The fourth imperative of partnership success is Esprit de Corps. Esprit de Corps is a French word that means “for the spirit of the group; or, to feel enthusiasm, loyalty, and a sense of responsibility for the welfare of a group.”
So, what does the word commitment mean? According to Heidi Reeder, Associate Professor at Boise State University, and the author of Commit to Win, achieving commitment from others requires the thoughtful consideration of four factors, which are:
- Treasures (benefits)
- Troubles (costs)
- Contributions (investments needed/made)
- Choices (alternatives)
When considering engaging in a new strategic partnership, it is important to understand the full commitment of time, money, and other resources that will be required to make the endeavor successful. And to the contrary, you must ensure that your partner candidates understand the commitments that are needed. Remember, unlike sales, your objective is not to “get a yes;” your objective is to build a powerful symbiotic relationship.
Managing and leading strategic partnerships requires a significant number of resources from all companies involved. Success is never achieved without a full and unwavering commitment to encounter, endure, and overcome the significant challenges that inevitably lie ahead.
Commitment can only be achieved if people fully understand what they are committing to. The planning portion of a strategic partnership is critical to achieving commitment because this is the phase of the process that fully discloses details of the commitment. If you enter a partnership where quitting is a convenient option, then save your time and money and do not form the partnership. Every partnership undergoes challenges, unknowns, and turbulent waters that will test your will to succeed.
Every executive knows growing a business is challenging even in the best of times. When you decide to grow your business through partnerships, you now must work outside of your company’s walls where you do not write these people’s performance reviews, you do not decide their merit salary increase, and you cannot fire them.
Your partner’s organization has its own unique cultural norms, standards, and forms of communication. Your ability to influence and direct your partners’ actions will likely be significantly lower than your ability to influence employees within your own organization.
Commitment in Partnerships
Every partnering initiative falls somewhere on a continuum between fully transactional, where price is the major consideration, and fully collaborative, where hundreds of variables are considered. Transactional partnerships involve the use of commodities where replacements are easy to find. In contrast, strategic partnerships always include a significant innovation that is focused on creating value and ultimately a competitive advantage.
Partnerships that fall on the transactional side of the continuum have unique characteristics as compared to partnerships from the strategic realm. The following illustration depicts a few of these characteristics and how they relate to levels of commitment. If successful, strategic partnerships will create a competitive advantage for at least one of the partners. These relationships are unique, and they must be treated this way.
So, what are some strategies that can help you test a potential partner’s level of commitment to your innovative cause?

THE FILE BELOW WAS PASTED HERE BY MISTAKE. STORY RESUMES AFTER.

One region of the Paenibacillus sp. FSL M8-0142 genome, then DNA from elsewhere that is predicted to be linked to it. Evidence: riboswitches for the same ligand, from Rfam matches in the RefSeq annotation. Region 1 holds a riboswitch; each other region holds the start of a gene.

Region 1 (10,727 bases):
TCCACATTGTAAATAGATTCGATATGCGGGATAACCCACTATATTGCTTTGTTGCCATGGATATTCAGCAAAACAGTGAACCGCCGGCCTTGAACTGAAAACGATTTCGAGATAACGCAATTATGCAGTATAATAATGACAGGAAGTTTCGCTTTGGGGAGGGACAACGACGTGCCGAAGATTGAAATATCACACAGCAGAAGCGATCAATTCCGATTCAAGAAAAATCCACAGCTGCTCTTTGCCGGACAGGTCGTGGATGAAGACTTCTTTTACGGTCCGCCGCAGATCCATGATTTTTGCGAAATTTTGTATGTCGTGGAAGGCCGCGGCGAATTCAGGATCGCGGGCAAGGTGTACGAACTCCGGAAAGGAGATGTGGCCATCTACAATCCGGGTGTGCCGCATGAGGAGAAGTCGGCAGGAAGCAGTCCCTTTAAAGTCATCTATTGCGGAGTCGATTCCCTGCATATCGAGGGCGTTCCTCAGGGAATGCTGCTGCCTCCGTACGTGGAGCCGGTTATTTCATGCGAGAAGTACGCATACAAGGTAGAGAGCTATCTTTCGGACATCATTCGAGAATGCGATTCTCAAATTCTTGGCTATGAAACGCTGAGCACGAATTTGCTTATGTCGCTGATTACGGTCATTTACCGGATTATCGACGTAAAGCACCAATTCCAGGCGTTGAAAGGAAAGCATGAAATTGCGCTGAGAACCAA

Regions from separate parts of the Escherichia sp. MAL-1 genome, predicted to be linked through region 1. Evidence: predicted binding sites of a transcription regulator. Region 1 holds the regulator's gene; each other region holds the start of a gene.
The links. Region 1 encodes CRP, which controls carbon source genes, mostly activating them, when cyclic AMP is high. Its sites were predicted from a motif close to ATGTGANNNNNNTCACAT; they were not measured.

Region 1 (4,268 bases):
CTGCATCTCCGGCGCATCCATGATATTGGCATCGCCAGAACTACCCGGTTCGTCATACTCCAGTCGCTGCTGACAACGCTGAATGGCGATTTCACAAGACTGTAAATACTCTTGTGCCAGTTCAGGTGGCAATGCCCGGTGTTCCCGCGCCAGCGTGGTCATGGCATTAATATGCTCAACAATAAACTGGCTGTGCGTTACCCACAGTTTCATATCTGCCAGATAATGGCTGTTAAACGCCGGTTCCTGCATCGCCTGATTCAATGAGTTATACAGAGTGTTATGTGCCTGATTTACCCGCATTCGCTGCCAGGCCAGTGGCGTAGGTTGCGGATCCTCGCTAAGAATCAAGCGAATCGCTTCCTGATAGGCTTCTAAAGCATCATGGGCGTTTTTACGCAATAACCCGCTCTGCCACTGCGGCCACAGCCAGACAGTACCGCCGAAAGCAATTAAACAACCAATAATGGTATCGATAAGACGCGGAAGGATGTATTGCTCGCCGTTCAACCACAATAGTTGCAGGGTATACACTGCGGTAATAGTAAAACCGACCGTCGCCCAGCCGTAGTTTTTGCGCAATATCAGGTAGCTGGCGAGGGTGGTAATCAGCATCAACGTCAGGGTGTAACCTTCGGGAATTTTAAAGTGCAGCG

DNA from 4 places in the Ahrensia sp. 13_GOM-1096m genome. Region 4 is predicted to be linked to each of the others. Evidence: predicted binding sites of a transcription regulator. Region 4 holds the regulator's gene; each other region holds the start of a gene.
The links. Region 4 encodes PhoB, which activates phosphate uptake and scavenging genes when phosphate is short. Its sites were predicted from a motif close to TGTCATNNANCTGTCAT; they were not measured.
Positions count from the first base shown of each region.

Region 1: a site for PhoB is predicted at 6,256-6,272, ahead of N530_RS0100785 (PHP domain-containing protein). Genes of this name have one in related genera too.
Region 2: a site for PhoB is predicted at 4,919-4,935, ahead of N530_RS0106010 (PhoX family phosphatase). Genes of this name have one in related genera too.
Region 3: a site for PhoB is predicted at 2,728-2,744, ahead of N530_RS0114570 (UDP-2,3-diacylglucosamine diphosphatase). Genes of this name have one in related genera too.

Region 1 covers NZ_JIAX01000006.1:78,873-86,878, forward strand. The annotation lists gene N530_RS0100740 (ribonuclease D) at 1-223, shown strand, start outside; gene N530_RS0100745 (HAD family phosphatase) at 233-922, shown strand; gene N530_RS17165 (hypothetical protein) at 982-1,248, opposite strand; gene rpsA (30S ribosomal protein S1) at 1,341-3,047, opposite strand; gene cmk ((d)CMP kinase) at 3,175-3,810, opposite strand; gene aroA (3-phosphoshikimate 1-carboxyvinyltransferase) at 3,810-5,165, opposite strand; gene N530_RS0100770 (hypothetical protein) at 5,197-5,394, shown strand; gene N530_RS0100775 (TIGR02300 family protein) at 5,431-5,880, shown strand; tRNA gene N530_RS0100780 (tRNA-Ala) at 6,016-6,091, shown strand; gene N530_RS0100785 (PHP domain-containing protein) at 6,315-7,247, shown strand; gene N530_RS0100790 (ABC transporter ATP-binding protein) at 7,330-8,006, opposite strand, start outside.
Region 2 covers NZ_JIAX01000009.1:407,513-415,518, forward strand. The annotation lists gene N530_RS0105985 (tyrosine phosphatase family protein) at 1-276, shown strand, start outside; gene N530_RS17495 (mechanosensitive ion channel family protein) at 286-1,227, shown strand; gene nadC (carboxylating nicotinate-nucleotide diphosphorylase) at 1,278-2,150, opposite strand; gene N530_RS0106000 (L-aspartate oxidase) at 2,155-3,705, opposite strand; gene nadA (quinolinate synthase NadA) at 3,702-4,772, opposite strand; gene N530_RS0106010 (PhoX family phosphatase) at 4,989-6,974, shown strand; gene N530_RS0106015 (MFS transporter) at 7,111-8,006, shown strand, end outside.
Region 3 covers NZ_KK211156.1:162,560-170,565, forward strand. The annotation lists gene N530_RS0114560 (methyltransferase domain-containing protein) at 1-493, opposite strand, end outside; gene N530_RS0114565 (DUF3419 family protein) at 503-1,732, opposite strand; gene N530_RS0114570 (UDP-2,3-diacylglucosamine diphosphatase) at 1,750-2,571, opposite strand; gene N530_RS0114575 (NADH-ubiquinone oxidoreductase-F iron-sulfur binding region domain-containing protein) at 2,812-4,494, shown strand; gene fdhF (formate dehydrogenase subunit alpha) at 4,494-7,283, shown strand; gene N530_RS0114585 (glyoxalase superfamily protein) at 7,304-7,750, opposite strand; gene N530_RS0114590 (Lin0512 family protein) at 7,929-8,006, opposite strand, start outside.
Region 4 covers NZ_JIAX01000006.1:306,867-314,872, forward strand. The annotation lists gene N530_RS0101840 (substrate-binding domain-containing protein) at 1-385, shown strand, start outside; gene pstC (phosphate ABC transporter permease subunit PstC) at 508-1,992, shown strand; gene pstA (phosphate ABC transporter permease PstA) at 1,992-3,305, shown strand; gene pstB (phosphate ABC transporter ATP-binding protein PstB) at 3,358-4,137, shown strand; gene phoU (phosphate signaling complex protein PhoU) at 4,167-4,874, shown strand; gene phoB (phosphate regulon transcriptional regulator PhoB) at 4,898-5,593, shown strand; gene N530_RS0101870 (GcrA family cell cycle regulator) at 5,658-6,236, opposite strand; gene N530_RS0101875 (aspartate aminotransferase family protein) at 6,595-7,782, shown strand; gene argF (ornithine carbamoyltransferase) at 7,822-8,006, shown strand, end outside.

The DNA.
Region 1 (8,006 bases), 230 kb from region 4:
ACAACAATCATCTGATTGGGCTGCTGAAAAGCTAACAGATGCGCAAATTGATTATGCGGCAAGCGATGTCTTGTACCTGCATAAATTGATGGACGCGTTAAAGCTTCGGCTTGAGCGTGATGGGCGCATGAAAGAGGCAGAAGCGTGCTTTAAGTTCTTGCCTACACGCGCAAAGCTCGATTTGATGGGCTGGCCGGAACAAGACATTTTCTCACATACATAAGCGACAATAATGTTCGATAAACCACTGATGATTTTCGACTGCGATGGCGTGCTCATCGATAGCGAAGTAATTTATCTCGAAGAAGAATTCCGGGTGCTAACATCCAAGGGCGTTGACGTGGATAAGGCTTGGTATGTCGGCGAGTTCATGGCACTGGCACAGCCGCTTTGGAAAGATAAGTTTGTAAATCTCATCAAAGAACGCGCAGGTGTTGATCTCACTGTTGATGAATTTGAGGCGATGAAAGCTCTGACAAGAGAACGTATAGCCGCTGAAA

- Have they actively engaged in planning conversations, and do they have a clear and consistent view of the partnership’s goals that align with yours?
- Are they willing to sign a multi-year deal? Depending on the partnership’s complexities, many strategic partnerships require one to two years (if not more), to produce attractive results.
- Are they willing to forgo a termination for convenience clause in your agreement? That is, are they willing to commit to supporting the partnership at least until the initial term ends, or do they want a lever that allows them to eject if they lose interest?
Bernie Brenner, Co-Founder of TRUEcar and the author of The Sumo Advantage, states that his organization will not enter a partnership with a company unless they are willing to sign a multi-year agreement and forego a termination for convenience clause. He argues that these two points alone could be a clear signal of a company’s lack of commitment to a partnership. Bernie goes on to suggest that challenges arise in every strategic partnership—it comes with the territory. When we attempt to create something innovative, new, and unproven, we must be committed to the cause and not be willing to take the easy way out. Otherwise, failure will be the inevitable outcome, and everybody loses.
As a quick side note, I want to share some staggering statistics regarding employee commitment as you look to improve strategic partnerships within your organization. As you seek to engage and develop relationships with partners to grow your company, you must first consider your own team. It is imperative that your strategic partners be engaged and committed to your collective success, but more importantly, as a business leader, you must first ensure that your own team is poised for the challenge.
A 2020 Gallop Poll stated, only 35% of employees are “highly involved in, enthusiastic about, and committed to their work and workplace.”
Additionally, only 33% of employees state their supervisor is engaged in the team’s performance.
This means that 65% of employees are either “not engaged” or “actively disengaged” in their work. Considering these staggering statistics, it is no wonder why the failure rate of strategic partnerships is so high. However, having partnerships that are led by employees who have a strong sense of purpose and commitment to the joint vision of the partners will significantly improve the partnership’s likelihood of success.